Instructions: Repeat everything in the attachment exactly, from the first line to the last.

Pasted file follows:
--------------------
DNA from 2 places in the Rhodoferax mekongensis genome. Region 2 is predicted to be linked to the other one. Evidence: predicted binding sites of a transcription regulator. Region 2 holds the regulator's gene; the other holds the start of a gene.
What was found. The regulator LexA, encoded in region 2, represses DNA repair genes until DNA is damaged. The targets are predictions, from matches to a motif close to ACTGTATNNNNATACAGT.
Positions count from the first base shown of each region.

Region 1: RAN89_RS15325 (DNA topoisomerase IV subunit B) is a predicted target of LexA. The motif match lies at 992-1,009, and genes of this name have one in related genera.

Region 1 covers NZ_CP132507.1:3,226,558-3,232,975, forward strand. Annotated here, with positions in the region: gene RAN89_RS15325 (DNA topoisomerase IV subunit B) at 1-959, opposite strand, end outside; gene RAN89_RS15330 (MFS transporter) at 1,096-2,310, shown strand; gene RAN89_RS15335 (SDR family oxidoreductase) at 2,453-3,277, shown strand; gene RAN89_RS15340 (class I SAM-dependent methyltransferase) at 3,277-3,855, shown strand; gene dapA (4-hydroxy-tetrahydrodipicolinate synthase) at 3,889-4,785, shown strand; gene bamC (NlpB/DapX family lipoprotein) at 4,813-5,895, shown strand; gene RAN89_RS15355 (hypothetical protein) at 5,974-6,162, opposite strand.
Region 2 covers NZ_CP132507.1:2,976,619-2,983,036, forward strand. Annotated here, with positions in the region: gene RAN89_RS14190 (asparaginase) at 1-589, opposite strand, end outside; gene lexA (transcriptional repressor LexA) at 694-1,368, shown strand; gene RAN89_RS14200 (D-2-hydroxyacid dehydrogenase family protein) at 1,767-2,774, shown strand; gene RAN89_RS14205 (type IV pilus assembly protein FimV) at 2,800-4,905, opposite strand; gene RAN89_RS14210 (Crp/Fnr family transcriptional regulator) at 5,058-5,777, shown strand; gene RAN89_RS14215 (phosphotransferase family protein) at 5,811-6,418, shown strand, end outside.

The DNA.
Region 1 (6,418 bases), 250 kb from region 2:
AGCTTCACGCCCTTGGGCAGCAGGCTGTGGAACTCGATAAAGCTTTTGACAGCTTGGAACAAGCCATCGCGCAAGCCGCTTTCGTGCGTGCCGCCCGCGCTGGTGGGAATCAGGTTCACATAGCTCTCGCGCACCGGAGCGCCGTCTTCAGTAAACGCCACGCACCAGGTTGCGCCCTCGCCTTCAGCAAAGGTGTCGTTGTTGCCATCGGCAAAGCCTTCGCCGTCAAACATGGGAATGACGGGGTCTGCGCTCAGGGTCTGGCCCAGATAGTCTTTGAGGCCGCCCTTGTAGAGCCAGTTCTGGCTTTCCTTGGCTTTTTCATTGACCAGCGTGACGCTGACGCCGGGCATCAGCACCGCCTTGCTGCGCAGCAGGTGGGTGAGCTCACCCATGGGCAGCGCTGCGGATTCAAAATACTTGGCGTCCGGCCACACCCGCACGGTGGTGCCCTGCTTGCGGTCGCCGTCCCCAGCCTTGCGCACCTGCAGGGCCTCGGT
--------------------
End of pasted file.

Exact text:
DNA from 2 places in the Rhodoferax mekongensis genome. Region 2 is predicted to be linked to the other one. Evidence: predicted binding sites of a transcription regulator. Region 2 holds the regulator's gene; the other holds the start of a gene.
What was found. The regulator LexA, encoded in region 2, represses DNA repair genes until DNA is damaged. The targets are predictions, from matches to a motif close to ACTGTATNNNNATACAGT.
Positions count from the first base shown of each region.

Region 1: RAN89_RS15325 (DNA topoisomerase IV subunit B) is a predicted target of LexA. The motif match lies at 992-1,009, and genes of this name have one in related genera.

Region 1 covers NZ_CP132507.1:3,226,558-3,232,975, forward strand. Annotated here, with positions in the region: gene RAN89_RS15325 (DNA topoisomerase IV subunit B) at 1-959, opposite strand, end outside; gene RAN89_RS15330 (MFS transporter) at 1,096-2,310, shown strand; gene RAN89_RS15335 (SDR family oxidoreductase) at 2,453-3,277, shown strand; gene RAN89_RS15340 (class I SAM-dependent methyltransferase) at 3,277-3,855, shown strand; gene dapA (4-hydroxy-tetrahydrodipicolinate synthase) at 3,889-4,785, shown strand; gene bamC (NlpB/DapX family lipoprotein) at 4,813-5,895, shown strand; gene RAN89_RS15355 (hypothetical protein) at 5,974-6,162, opposite strand.
Region 2 covers NZ_CP132507.1:2,976,619-2,983,036, forward strand. Annotated here, with positions in the region: gene RAN89_RS14190 (asparaginase) at 1-589, opposite strand, end outside; gene lexA (transcriptional repressor LexA) at 694-1,368, shown strand; gene RAN89_RS14200 (D-2-hydroxyacid dehydrogenase family protein) at 1,767-2,774, shown strand; gene RAN89_RS14205 (type IV pilus assembly protein FimV) at 2,800-4,905, opposite strand; gene RAN89_RS14210 (Crp/Fnr family transcriptional regulator) at 5,058-5,777, shown strand; gene RAN89_RS14215 (phosphotransferase family protein) at 5,811-6,418, shown strand, end outside.

The DNA.
Region 1 (6,418 bases), 250 kb from region 2:
AGCTTCACGCCCTTGGGCAGCAGGCTGTGGAACTCGATAAAGCTTTTGACAGCTTGGAACAAGCCATCGCGCAAGCCGCTTTCGTGCGTGCCGCCCGCGCTGGTGGGAATCAGGTTCACATAGCTCTCGCGCACCGGAGCGCCGTCTTCAGTAAACGCCACGCACCAGGTTGCGCCCTCGCCTTCAGCAAAGGTGTCGTTGTTGCCATCGGCAAAGCCTTCGCCGTCAAACATGGGAATGACGGGGTCTGCGCTCAGGGTCTGGCCCAGATAGTCTTTGAGGCCGCCCTTGTAGAGCCAGTTCTGGCTTTCCTTGGCTTTTTCATTGACCAGCGTGACGCTGACGCCGGGCATCAGCACCGCCTTGCTGCGCAGCAGGTGGGTGAGCTCACCCATGGGCAGCGCTGCGGATTCAAAATACTTGGCGTCCGGCCACACCCGCACGGTGGTGCCCTGCTTGCGGTCGCCGTCCCCAGCCTTGCGCACCTGCAGGGCCTCGGT